Business education helps farmer up the learning curve
Luke Mahoney describes Brookford Farm’s last three years in terms of “shifts” and “learning curves.”
The first shift was huge. When he and his wife, Catarina, lost the lease on their organic farm in Rollinsford, they moved farm (including more than 50 cows) and family (three sons) halfway across the state to Canterbury.
The move meant a shift from rich crop land to soil depleted by sod harvests, which remove about a half-inch of topsoil. Multiply that half-inch over decades, and you have fields that require several seasons of replenishment to become fertile again.
On the Seacoast, their customers bought dairy, produce and meat at the farm and at farmers’ markets. The new, larger farm has less foot traffic and fewer local markets, so Brookford needed to create distribution to its summer and winter CSA (community-supported agriculture) locations and to food co-ops and grocery stores.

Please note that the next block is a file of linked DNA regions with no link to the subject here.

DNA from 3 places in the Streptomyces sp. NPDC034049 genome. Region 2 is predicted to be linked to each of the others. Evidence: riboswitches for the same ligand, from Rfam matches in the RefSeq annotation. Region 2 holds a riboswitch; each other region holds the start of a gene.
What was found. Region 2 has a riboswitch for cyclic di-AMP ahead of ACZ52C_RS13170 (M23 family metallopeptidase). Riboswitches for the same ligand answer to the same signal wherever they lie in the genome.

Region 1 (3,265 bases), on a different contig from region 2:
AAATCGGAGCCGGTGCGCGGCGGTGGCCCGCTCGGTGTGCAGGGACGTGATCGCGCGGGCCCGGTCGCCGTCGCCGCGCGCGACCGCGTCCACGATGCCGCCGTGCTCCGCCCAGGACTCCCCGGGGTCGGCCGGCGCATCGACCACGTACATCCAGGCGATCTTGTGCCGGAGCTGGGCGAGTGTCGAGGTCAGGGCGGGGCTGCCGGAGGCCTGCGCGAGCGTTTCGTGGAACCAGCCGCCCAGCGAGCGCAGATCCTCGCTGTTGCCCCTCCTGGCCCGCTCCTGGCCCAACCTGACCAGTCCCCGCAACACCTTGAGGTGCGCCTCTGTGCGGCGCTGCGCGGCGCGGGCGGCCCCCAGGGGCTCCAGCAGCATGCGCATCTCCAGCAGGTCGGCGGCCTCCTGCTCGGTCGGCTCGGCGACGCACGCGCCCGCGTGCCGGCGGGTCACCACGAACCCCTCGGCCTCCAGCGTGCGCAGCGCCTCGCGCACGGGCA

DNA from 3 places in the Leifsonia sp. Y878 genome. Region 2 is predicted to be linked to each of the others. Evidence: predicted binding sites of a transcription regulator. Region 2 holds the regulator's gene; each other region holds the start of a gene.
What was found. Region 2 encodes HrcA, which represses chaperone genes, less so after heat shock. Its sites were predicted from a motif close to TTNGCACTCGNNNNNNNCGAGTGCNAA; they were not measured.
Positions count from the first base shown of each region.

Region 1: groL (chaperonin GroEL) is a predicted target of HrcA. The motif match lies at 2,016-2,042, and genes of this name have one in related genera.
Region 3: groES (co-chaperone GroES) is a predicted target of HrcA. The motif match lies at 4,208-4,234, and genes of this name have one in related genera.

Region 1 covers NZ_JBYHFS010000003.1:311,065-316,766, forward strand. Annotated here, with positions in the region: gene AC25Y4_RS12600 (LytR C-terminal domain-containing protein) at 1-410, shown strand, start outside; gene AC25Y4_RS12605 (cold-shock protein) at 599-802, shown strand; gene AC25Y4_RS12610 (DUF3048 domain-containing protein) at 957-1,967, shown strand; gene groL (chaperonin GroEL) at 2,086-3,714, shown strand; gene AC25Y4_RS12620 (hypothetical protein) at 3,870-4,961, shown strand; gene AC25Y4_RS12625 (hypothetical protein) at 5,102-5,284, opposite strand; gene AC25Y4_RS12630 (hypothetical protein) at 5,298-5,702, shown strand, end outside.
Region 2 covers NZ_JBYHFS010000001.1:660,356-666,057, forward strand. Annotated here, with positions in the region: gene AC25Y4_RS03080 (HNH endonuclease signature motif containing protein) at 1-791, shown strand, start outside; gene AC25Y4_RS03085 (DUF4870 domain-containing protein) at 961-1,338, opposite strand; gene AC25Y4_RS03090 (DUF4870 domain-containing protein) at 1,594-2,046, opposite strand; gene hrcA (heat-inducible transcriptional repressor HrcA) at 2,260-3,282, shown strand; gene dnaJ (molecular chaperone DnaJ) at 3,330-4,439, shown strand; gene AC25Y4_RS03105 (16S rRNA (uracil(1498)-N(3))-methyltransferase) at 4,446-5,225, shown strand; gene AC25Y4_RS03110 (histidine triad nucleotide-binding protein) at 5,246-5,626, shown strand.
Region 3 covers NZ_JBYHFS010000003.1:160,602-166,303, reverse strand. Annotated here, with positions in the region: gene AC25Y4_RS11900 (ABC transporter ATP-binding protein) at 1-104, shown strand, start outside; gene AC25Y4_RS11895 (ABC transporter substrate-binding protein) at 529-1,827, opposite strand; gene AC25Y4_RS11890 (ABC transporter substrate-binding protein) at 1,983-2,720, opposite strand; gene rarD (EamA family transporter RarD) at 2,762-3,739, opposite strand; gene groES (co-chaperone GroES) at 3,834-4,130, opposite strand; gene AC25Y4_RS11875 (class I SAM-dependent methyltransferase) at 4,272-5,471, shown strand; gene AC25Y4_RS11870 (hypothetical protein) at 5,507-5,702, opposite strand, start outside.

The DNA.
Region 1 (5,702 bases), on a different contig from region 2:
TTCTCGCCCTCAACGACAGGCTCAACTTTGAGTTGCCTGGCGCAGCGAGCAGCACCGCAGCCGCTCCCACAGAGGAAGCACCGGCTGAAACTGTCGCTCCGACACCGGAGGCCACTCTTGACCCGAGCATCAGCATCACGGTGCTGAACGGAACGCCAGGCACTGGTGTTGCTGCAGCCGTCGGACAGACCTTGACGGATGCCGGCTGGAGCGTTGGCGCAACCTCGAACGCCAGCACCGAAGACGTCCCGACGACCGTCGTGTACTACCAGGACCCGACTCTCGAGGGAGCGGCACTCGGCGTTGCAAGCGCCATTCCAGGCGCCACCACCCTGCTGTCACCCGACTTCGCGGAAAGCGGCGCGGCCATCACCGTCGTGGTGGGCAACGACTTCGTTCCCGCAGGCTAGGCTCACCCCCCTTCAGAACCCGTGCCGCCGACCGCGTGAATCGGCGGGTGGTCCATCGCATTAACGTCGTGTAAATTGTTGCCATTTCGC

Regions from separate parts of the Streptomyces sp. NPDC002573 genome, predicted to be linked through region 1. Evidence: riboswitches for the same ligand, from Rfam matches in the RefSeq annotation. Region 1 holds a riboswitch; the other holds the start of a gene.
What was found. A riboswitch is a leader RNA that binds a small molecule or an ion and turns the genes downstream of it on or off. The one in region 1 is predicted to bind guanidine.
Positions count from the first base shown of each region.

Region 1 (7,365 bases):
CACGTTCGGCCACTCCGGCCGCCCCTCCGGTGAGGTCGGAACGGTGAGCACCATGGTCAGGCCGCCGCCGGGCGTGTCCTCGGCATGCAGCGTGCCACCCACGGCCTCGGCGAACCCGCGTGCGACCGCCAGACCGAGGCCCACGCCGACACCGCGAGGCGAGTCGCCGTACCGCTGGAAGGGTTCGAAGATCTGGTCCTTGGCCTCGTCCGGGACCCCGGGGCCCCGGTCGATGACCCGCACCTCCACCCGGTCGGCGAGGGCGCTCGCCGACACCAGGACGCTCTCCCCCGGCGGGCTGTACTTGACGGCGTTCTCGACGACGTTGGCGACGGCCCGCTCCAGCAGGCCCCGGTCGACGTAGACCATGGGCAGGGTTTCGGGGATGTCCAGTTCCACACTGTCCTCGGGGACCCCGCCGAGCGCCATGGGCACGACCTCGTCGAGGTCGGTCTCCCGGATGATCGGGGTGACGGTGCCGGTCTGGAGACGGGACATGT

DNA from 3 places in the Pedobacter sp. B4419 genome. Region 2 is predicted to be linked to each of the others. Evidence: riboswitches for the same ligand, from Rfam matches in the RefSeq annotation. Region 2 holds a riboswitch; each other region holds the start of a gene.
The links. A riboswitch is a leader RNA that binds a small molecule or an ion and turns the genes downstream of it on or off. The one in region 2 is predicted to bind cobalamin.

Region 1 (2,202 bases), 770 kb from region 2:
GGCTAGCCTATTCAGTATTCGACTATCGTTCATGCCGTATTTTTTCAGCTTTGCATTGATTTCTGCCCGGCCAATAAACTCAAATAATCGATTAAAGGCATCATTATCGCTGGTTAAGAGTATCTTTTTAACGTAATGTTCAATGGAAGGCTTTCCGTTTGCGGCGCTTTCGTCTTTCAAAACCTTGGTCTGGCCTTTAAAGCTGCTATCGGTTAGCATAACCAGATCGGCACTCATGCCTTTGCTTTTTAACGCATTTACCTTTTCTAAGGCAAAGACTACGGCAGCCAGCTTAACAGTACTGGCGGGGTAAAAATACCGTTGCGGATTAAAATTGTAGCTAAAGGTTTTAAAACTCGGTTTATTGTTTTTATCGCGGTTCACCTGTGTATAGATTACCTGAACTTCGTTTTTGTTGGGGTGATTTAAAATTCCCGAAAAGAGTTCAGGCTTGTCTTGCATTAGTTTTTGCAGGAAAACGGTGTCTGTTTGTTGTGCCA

Three years in, the farm does steady year-round business, and its 300-member CSA is among the state’s largest. Its produce is now certified organic. And Catarina’s cheeses, especially her award-winning Camembert, are particularly popular. “We can’t seem to make enough,” said Luke.
Recently, the Hannaford supermarket chain ordered a pallet of cheddar and smoked cheddar. Luke laughs that they instantly switched from wondering if they would ever sell all the cheese they’d packed away to: “Whoa, do we have enough cheddar?”
“It’s a learning curve, and we’re still learning,” he said.
The New Hampshire Community Loan Fund helps with that. Since making a loan in 2012 for equipment and real estate improvement, its Business Finance team has connected Luke with a consultant to help make the farm’s processes more efficient (and profitable), and created an advisory board to complement the Mahoneys’ deep farm knowledge with business expertise.
The advice and creative solutions they’ve received from Business Finance, said Luke, go far beyond what typical farm-loan programs can provide, and have helped them reach new customers and adapt more quickly to their new location.
Less tangible, but meaningful, he said, is the knowledge that “the Community Loan Fund’s investment comes from people who want to see farms and food businesses like ours succeed.”
This story originally appeared in the New Hampshire Community Loan Fund’s 2015 annual report.